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How Companies Are Creating Pay Equality

admin Posted in Hot News, Working for Success Comments Off on How Companies Are Creating Pay Equality

How Companies Are Creating Pay Equality

Despite the passage of the Equal Pay Act and other fair pay legislation, women in many companies across the United States still earn less than their male colleagues. The pay gap is even more prominent for minority women, who often find themselves among a company’s lowest earners when compared against male or white coworkers. As the American workforce grows in diversity, several organizations are working to remedy this issue by implementing changes from within. Here are three major ways that companies have fought to abolish the wage gap.

Establish Pay Transparency

Discussion of salary within a company has traditionally been a somewhat taboo topic, but some companies are working to eliminate the stigma of discussing pay in hopes that it will promote better wage equality. Oftentimes, pay inequalities remain unnoticed simply because there is a lack of discourse surrounding salary. If employees are openly aware of each other’s salaries and the salaries offered at different levels, this makes it much more difficult for pay inequalities to persist. Additionally, it is beneficial to encourage managers to discuss pay decisions with one another, rather than making choices unilaterally. The more open discourse becomes, the easier it will be to address biases before they become an issue.

Create a Clear Structure for Payment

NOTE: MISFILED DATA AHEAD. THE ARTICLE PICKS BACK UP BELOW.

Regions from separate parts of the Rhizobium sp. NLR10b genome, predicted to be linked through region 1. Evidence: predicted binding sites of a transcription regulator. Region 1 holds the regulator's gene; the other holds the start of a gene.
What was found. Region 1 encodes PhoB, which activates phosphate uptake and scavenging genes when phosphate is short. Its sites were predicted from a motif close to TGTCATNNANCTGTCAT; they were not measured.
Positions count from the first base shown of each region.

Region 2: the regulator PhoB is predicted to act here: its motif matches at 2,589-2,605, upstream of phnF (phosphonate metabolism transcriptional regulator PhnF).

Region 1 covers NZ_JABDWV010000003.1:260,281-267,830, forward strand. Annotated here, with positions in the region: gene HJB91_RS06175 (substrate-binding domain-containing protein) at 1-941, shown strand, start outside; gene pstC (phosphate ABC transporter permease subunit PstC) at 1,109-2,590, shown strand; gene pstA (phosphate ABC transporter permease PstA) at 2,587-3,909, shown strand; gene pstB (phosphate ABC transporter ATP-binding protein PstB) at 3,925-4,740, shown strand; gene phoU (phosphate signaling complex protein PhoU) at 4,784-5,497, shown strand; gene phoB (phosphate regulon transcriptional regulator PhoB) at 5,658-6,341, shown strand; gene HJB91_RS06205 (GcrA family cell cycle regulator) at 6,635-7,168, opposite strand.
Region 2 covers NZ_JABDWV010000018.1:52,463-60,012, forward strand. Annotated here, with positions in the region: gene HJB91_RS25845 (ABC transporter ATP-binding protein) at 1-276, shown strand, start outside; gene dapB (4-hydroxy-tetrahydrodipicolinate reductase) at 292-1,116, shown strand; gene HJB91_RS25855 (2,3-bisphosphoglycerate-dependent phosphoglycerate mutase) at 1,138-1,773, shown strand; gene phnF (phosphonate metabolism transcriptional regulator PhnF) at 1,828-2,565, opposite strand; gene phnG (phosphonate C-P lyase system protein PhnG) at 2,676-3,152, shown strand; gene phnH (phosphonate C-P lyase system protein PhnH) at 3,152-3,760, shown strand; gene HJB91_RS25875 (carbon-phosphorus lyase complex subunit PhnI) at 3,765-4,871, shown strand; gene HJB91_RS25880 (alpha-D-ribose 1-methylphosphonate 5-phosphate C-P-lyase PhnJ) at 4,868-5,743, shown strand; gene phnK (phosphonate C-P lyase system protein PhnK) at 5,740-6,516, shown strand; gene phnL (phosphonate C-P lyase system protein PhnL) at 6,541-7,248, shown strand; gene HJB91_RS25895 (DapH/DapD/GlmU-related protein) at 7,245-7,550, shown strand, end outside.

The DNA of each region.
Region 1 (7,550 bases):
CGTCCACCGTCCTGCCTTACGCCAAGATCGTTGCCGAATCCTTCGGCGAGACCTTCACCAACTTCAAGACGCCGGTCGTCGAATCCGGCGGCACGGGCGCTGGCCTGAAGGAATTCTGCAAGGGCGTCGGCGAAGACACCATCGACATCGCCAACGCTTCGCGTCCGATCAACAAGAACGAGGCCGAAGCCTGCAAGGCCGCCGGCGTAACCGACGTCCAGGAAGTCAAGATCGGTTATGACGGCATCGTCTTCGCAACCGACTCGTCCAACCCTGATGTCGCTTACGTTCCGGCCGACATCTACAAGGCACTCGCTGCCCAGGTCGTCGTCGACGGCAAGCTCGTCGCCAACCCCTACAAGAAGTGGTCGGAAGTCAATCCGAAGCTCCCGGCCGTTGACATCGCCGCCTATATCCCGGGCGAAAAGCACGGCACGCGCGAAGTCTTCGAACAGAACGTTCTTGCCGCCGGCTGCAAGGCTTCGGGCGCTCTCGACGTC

One of best ways to promote salary transparency while maintaining equality is to implement hiring and payment guidelines. Many businesses operate without clearly established procedures for handling things such as hiring, promotions, and differing levels of experience among employees. To ensure fair pay, companies should institute a compensation structure. This involves looking at market salary data, working with career development professionals, and observing where pay gaps currently exist. It also means that the company must determine precisely what employee skills or experience they are looking for at each pay grade.

Formatting a thorough payment philosophy may take several months or more, but creating a clear framework is a crucial step needed to achieve company-wide pay equality. When a business has a concrete payment policy, managers and employees can look to it for guidance on maintaining pay standards that benefit all workers.

Maintain Oversight

Creating a fair payment structure does little good if that structure is not enforced and maintained. Among companies that have achieved pay equality, a key component of their strategy typically involves making regular salary check-ins. Conducting salary audits at periodic intervals will help managers analyze where issues may arise and stay on track with the company’s equal compensation system.

Another helpful method to maintain pay equity is to eliminate the practice of asking job candidates for their salary history. This is a notable change from the conventional hiring practices at many businesses, but it is one of the best ways to guarantee that new employees do not continuously suffer the effects of discriminatory practices from previous companies. It also incorporates new hires into the organization without undermining the established payment framework.